AUSTIN, Texas — Researchers with The University of Texas at Energy Institute will release a new study, “The Full Cost of Electricity,” at the Platts Energy Podium in Washington, D.C., at 10 a.m. (ET) Thursday, Dec. 8.
DATE: Thursday, December 8, 2016
TIME: 10 a.m. (ET)
LOCATION: S&P Global Platts Washington Office
1200 G Street, NW, Suite 1000
This event is for credentialed journalists only, and availability is limited, so please RSVP today.
“The Full Cost of Electricity” study takes a holistic approach to the full system cost of electric power generation — from the power plant to the wall socket.
Researchers assessed multiple generation technologies, including coal, natural gas, solar, wind and nuclear. They analyzed numerous factors affecting the cost of electricity generation, including power plant capital and operating costs; the cost of fuel; infrastructure costs, including transmission and distribution lines, rail and pipelines; and so-called externalities — environmental and health costs, which typically are not factored into such projections.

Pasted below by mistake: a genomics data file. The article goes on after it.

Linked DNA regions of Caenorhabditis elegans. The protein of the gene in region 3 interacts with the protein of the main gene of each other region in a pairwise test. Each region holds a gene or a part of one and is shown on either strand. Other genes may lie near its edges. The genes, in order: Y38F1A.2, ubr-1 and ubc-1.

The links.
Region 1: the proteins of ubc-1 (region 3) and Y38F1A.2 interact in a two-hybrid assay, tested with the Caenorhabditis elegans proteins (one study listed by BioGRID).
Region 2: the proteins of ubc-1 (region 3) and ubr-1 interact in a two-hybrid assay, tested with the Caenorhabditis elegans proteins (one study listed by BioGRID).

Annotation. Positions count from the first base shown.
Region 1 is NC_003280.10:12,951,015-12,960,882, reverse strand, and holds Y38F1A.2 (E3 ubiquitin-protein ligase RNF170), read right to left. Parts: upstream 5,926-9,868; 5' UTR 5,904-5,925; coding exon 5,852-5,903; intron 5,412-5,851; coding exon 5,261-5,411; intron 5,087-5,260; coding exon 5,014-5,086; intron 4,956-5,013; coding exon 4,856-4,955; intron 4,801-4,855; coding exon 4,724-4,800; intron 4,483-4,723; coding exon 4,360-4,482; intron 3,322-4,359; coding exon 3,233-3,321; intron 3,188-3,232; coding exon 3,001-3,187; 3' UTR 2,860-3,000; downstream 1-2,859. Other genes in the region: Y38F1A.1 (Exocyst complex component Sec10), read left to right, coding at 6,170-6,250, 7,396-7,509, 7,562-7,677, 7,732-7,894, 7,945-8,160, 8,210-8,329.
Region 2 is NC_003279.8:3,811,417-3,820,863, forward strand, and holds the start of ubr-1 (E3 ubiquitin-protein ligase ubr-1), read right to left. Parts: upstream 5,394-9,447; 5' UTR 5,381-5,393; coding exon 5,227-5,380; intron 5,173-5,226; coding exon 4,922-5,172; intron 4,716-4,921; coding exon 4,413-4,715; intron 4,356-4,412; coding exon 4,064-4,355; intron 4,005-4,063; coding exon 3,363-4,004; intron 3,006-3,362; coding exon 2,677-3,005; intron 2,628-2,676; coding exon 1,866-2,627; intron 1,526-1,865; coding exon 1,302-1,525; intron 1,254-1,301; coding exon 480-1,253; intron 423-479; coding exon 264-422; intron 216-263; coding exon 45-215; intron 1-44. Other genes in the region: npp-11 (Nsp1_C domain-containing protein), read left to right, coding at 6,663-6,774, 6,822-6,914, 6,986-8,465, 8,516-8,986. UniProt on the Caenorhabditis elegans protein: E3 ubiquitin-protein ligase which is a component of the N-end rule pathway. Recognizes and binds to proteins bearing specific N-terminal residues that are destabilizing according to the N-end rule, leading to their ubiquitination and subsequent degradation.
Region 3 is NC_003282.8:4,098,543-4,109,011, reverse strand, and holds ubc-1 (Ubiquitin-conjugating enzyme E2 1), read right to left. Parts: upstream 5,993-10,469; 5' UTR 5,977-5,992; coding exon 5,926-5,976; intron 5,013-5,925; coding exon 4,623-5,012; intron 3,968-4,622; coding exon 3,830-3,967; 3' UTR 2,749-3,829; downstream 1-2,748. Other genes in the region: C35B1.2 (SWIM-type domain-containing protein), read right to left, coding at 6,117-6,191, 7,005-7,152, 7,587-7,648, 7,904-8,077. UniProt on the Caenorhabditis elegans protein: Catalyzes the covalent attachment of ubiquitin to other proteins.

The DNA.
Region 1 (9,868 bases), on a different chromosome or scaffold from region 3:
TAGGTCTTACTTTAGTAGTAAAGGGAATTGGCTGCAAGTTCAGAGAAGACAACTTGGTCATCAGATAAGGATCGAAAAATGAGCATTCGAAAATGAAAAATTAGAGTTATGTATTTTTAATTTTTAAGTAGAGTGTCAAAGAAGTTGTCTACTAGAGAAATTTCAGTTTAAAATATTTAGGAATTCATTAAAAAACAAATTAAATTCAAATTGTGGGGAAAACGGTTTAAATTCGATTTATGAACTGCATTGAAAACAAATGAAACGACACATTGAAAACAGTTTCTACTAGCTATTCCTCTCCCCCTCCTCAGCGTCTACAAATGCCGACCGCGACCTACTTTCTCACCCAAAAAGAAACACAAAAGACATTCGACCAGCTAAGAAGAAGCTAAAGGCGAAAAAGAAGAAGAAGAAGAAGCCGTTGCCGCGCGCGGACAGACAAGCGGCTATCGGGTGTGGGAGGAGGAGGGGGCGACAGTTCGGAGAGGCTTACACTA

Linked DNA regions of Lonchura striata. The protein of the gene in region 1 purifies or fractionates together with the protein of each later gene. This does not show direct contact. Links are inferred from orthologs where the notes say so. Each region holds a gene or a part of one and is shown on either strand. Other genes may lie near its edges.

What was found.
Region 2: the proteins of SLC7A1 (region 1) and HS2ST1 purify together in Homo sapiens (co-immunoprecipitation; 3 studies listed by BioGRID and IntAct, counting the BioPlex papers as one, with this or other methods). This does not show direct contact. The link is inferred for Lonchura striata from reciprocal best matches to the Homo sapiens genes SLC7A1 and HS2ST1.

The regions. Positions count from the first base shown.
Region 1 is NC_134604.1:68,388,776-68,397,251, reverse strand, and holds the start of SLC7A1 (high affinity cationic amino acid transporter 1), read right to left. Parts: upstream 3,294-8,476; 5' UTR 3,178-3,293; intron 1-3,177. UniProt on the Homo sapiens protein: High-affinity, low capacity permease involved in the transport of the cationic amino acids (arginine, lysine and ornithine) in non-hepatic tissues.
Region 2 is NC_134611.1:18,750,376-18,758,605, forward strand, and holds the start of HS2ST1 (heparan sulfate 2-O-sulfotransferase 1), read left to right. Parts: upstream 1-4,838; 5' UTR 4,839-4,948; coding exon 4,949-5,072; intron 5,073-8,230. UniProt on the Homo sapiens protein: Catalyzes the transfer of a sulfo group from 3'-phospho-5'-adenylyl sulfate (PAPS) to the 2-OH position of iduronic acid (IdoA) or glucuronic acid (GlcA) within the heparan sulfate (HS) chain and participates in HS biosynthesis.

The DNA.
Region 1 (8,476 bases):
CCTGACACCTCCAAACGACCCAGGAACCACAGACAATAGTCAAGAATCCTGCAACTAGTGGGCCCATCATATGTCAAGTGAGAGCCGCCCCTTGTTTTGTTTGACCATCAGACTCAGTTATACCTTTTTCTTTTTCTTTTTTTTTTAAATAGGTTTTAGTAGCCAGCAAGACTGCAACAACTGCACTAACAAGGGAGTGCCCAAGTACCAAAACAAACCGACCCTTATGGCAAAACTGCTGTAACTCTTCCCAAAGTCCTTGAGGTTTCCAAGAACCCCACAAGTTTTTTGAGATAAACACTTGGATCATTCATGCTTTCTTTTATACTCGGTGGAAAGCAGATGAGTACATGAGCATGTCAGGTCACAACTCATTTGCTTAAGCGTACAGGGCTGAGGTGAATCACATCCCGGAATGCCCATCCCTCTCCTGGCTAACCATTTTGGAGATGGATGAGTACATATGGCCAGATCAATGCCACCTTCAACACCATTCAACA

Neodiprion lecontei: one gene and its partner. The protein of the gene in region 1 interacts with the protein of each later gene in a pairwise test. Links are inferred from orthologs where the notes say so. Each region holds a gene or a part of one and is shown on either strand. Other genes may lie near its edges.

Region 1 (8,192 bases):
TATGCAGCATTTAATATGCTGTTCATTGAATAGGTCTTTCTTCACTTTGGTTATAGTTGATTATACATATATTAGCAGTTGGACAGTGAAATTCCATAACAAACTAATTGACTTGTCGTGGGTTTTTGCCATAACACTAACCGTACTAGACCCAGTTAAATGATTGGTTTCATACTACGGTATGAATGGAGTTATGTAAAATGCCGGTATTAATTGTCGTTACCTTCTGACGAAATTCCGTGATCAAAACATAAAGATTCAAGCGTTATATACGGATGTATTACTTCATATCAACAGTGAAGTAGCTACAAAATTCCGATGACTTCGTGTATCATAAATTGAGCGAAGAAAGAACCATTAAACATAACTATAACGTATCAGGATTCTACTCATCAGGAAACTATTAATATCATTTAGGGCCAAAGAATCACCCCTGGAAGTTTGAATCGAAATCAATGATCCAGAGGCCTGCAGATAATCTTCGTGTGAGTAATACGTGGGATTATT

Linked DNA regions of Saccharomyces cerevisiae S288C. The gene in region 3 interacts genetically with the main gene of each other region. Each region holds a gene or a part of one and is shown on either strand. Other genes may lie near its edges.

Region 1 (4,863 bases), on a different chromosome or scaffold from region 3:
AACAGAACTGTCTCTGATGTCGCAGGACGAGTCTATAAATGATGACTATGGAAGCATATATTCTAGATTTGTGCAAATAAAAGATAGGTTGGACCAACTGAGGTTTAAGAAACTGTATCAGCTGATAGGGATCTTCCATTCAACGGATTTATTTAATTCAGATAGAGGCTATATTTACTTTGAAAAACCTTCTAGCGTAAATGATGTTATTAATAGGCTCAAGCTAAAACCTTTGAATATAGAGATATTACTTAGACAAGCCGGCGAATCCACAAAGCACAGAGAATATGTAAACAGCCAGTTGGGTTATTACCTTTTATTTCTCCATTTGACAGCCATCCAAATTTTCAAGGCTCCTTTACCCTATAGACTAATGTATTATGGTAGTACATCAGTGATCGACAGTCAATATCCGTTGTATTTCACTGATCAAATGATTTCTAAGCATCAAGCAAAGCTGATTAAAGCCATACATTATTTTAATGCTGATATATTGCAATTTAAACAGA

On hand from the Energy Institute to present results of the study and answer questions will be Director Tom Edgar, Deputy Director Michael Webber and Assistant Director Carey King. After the Platts event, researchers will brief congressional energy committee staffers and officials at several energy agencies and organizations, including the Department of Energy, the Federal Energy Regulatory Commission and the Energy Information Administration.
For this project, the Energy Institute pulled together an interdisciplinary team of researchers from across the UT Austin campus — leveraging expertise from engineering and law to business and public policy — to prepare a series of white papers. Researchers also created two innovative tools to aid energy decision-makers: an online, interactive map showing the cheapest energy technology county by county across the country; and a real-time price calculator that allows policymakers and others to challenge assumptions researchers have made to see for themselves the potential policy implications associated with the full system cost of electricity generation.